Getting Started with the Jenkins Plugin

It is recommended that you use the FlexDeploy and Jenkins plugins together to make your projects efficient. This way you can continue to build projects using Jenkins, and also use all of the features provided by FlexDeploy. Here we'll walk through a basic example of how to use these plugins to build a project with Jenkins, and then kick off a FlexDeploy workflow that will get the finished artifact and put it in the FlexDeploy Artifact Repository.

Jenkins Configuration

Installing the Plugin

To upload the plugin, connect to your Jenkins server and click "Manage Jenkins." Then choose "Manage Plugins."


From here, you can either go to the "Available" tab, and search for FlexDeploy. 

If you don't see the FlexDeploy Plugin in the update center, you can still download it directly from here.

 Click here to expand...

a. Download the Jenkins FlexDeploy Plugin from the Jenkins Support Site.

b. On the Manage Plugins page, choose the Advanced tab, then click Choose File under the Upload Plugin section.

After installing the plugin, you may need to restart the Jenkins server for the changes to take effect. Just check the box on the next screen if it says "Jenkins needs to be restarted for the update to take effect".

Configuring the Plugin to work with FlexDeploy

In your Jenkins project configuration, scroll down to the Post-Build Actions section, and click Add Post-Build Action

Make sure that you place the Archive the artifacts step before the FlexDeploy plugin step so the plugin can find the proper artifacts.

Choose Trigger FlexDeploy Project from the menu.


Once you've added the Build FlexDeploy Project step, you should see a configuration page like this.


  • FlexDeploy URL - This is the URL to FlexDeploy on your server.
  • Qualified Project Path - I left this blank, because it will most likely be set at the individual project level.
  • Environment Code - This is the environment we will be building in. I chose to use my development environment in this example, but this could be any environment code you want.
  • Credentials - The credentials Jenkins should use to connect to FlexDeploy with. Can be stored using the Credentials plugin, or you can enter a username and password.
  • Wait for FlexDeploy - Check this box to make the plugin remain in a 'Running' state until the FlexDeploy workflow completes, then mark the Jenkins build as failure or success based on the FlexDeploy workflow status. If workflow execution takes longer than 15 minutes, the plugin will stop polling and report success.
  • Stream Name - This is the stream to build your FlexDeploy project in. Note that this will almost always be the default stream name, as the build workflow will probably not actually need to use it. The default value is trunk, but it should be changed to match the stream name setting in your Project Defaults configuration in FlexDeploy.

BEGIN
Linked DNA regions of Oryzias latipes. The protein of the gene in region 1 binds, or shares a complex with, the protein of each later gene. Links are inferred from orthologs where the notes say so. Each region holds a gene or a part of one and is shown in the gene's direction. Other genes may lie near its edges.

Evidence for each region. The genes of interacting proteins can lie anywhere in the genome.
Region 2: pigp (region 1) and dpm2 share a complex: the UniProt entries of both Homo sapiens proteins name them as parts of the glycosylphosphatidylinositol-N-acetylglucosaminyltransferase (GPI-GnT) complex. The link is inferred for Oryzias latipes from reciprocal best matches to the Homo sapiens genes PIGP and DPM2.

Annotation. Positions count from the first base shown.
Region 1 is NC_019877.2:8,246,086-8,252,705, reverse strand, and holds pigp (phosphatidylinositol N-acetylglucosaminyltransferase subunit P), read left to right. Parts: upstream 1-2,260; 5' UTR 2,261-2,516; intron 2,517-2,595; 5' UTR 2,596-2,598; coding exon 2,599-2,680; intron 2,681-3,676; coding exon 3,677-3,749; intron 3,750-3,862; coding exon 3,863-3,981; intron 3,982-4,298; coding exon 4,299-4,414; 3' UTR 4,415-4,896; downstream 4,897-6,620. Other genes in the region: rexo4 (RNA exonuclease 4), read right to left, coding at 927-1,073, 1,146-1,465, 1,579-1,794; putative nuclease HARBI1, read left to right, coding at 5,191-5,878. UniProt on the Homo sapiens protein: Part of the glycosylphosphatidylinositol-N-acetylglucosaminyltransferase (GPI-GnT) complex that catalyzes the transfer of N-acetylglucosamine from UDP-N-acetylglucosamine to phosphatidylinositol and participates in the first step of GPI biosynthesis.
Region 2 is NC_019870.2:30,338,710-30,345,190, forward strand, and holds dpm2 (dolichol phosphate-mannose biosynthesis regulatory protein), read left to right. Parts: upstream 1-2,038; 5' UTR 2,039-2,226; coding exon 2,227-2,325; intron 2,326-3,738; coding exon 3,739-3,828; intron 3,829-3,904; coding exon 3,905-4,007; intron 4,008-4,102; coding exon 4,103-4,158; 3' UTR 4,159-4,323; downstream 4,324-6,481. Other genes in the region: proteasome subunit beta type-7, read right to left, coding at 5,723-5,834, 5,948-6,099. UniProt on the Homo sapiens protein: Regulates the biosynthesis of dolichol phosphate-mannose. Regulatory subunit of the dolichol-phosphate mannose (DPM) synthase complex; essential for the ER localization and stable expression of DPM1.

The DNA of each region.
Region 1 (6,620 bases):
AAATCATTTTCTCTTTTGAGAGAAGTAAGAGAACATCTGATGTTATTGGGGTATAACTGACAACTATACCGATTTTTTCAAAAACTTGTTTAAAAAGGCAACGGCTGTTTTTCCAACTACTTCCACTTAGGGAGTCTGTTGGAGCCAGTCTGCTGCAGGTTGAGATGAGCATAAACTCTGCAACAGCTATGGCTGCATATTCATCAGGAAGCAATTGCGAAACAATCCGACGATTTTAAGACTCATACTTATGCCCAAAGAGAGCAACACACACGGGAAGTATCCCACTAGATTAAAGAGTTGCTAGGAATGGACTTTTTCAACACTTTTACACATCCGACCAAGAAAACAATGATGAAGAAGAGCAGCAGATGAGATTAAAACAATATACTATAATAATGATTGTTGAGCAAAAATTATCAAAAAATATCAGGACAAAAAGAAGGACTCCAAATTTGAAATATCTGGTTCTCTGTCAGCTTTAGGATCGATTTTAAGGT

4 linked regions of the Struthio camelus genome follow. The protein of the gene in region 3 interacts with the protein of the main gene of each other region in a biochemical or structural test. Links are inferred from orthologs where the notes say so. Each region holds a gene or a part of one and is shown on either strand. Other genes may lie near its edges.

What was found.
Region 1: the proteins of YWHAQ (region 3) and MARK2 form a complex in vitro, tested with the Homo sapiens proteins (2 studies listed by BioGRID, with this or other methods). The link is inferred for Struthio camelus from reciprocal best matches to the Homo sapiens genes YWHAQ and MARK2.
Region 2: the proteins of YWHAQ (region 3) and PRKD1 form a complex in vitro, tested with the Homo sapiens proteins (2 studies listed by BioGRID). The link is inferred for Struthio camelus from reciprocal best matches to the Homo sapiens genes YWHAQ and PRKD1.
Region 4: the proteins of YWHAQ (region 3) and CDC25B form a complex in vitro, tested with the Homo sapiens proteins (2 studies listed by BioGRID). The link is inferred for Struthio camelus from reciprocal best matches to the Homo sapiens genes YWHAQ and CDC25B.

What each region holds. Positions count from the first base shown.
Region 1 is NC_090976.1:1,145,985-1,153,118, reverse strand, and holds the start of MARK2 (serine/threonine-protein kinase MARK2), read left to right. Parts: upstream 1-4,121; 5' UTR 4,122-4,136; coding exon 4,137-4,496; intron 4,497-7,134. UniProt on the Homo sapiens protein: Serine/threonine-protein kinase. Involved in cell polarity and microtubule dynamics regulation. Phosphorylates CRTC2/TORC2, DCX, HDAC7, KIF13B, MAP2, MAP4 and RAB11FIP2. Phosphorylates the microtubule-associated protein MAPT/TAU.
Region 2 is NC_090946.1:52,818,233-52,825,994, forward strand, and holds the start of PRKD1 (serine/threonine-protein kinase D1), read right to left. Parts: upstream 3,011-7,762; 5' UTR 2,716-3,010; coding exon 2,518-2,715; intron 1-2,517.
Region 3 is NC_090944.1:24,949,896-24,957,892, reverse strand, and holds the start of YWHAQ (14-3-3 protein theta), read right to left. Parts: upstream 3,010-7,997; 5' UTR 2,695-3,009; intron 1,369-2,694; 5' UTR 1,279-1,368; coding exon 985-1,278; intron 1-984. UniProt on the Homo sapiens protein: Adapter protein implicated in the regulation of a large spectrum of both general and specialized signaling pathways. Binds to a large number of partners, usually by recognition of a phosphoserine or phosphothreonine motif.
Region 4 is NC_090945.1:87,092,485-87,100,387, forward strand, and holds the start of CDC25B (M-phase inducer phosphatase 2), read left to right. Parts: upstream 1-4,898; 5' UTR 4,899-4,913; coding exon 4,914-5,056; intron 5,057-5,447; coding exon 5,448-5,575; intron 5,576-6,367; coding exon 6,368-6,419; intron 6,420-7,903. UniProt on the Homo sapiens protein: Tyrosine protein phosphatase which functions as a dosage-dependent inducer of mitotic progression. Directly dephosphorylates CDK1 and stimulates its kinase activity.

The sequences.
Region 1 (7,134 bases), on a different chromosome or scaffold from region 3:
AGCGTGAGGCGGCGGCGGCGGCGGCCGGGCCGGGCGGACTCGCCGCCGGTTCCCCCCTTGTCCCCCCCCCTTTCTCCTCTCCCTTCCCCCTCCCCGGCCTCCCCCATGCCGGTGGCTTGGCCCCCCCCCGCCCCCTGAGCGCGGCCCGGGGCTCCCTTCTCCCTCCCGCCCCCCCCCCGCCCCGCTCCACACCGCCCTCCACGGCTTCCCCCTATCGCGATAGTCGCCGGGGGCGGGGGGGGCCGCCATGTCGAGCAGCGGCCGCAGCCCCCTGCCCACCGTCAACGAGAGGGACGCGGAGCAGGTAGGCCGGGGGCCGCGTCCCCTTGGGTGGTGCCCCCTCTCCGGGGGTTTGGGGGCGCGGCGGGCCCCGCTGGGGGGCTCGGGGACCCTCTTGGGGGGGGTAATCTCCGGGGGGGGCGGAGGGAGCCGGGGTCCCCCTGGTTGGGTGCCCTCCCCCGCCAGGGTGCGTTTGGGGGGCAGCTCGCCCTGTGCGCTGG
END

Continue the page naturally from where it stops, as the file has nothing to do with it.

• Release Name - Fill in this box if the project you're building is part of a release.
  • Test Connection Button - This button can verify that your FlexDeploy URL and Credentials are valid.
  • Inputs - This section is where you would define any workflow inputs you have configured.
  • Input Code - The code of the workflow input to pass in.
  • Value - The value to be passed in with the workflow input. You can use environment variables (Like BUILD_NUMBER) to pass in values.

    For a full list of available variables, take a look at this page.
  • FlexFields - This section is where you would define any build FlexFields that need to be passed in for your build

FlexDeploy Configuration

After uploading the FlexDeploy Jenkins Plugin to FlexDeploy, go to your Environment/Instance configuration for the Environment and Instance you plan to run this plugin in. You should see a page like this:
\

  • Jenkins Username - The username to connect to Jenkins as.
  • Jenkins Password - The password for the Jenkins User
  • Jenkins URL - The URL of the Jenkins server to connect to.

Once your Environment/Instance is configured, you're ready to use the Jenkins Plugin in a workflow. Create a new workflow for your project to use, and add the retrieveArtifacts step from the Jenkins Plugin.


  • Create a workflow input called inpBuildNumber.



  • Drag in the plugin step, change the input type to script, and enter the name of the input we just created.



  • Now, create the FlexDeploy project that Jenkins will execute. Once you choose the build workflow we just created, you should be able to see a project property called Jenkins Job Name. Enter the name of your Jenkins job/project here.

    It's generally best practice to give the project in FlexDeploy the same name as the project in Jenkins. This way, we can simply use the FD_PROJECT_NAME variable to minimize the potential for project misconfiguration.

  • Once you've configured the workflow and the project property, you should be set up to use a Jenkins artifact in FlexDeploy!

    If you want to use FlexDeploy to deploy an artifact built in Jenkins, simply set up a Post Build Trigger on your FlexDeploy project, and choose the Environment and Stream Name that you're using from Jenkins, then configure a deploy workflow to deploy an artifact from the FlexDeploy Artifact Repository.

Project Execution

  • Go to your Jenkins server where you configured a project using the FlexDeploy plugin.
  • Click Build Now and you should see the project start to execute.
  • Now go back to your FlexDeploy server and navigate to the project you set up to get an artifact from Jenkins. Once the Jenkins build is finished, you should see FlexDeploy start building the project.
  • From there you can use any of FlexDeploy's many plugins to deploy the artifacts.